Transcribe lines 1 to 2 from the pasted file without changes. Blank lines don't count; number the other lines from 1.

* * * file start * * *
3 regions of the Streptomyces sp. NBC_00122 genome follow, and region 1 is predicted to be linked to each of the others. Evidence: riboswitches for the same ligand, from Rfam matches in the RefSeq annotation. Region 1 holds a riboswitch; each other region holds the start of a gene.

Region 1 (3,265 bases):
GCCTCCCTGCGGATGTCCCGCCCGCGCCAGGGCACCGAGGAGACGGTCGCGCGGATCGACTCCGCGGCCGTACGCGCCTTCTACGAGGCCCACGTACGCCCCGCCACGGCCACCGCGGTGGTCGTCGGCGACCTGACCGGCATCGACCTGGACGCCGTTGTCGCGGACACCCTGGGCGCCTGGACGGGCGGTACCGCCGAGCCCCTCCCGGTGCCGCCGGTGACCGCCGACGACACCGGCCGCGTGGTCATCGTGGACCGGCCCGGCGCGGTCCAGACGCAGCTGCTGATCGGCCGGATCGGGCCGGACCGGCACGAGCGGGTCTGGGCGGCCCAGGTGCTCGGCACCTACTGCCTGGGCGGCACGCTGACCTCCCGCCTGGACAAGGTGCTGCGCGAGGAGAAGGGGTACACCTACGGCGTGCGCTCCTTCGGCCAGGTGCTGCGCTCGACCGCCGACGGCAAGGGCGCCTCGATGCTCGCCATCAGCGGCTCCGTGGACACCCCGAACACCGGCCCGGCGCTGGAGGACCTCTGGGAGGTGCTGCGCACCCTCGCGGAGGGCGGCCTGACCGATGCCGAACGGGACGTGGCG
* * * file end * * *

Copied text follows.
3 regions of the Streptomyces sp. NBC_00122 genome follow, and region 1 is predicted to be linked to each of the others. Evidence: riboswitches for the same ligand, from Rfam matches in the RefSeq annotation. Region 1 holds a riboswitch; each other region holds the start of a gene.

Region 1 (3,265 bases):